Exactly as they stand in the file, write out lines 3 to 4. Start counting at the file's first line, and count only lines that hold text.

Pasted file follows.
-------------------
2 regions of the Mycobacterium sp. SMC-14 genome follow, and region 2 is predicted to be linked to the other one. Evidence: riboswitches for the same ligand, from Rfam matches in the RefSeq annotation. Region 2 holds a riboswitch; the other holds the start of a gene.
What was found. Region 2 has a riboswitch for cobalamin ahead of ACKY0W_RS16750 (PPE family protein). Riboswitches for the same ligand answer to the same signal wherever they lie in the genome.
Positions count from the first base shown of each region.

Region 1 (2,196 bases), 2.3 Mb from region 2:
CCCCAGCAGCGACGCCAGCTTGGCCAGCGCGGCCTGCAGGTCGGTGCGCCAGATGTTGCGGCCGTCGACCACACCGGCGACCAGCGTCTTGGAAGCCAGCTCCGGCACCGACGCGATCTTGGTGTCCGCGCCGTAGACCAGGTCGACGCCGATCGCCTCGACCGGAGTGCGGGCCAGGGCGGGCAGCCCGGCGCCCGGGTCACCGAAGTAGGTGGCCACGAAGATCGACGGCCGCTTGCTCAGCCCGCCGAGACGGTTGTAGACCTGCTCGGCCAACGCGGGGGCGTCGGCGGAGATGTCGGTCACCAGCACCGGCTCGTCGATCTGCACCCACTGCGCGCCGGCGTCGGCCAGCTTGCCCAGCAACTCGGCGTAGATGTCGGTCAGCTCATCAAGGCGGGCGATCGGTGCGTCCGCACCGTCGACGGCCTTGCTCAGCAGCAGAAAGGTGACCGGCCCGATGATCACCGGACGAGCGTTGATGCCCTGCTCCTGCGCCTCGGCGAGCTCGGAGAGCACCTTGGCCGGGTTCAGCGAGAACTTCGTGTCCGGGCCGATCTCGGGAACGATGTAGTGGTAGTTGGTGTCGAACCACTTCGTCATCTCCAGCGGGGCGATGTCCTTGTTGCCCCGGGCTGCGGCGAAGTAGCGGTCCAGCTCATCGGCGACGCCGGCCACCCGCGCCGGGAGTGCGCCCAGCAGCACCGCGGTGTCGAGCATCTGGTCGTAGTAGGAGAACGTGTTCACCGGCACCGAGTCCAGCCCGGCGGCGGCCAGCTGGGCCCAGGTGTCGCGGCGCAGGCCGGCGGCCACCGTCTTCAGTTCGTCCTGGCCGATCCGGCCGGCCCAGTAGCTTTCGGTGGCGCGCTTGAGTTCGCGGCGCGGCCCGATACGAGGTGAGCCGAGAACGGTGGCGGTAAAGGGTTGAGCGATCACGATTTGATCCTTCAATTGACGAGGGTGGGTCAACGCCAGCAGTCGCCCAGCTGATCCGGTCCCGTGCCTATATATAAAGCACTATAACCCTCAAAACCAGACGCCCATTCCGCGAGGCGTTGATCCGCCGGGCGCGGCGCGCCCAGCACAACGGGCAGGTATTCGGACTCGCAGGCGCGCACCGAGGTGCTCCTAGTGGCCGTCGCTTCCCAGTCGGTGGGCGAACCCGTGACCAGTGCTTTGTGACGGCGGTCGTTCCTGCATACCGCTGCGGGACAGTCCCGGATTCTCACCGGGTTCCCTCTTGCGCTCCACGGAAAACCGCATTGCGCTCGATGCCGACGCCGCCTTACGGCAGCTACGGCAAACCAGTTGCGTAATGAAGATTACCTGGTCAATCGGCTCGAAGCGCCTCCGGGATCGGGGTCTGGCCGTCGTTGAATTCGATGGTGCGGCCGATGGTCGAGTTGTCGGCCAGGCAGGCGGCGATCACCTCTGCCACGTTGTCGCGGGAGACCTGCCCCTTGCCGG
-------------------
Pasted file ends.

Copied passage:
Positions count from the first base shown of each region.

Region 1 (2,196 bases), 2.3 Mb from region 2: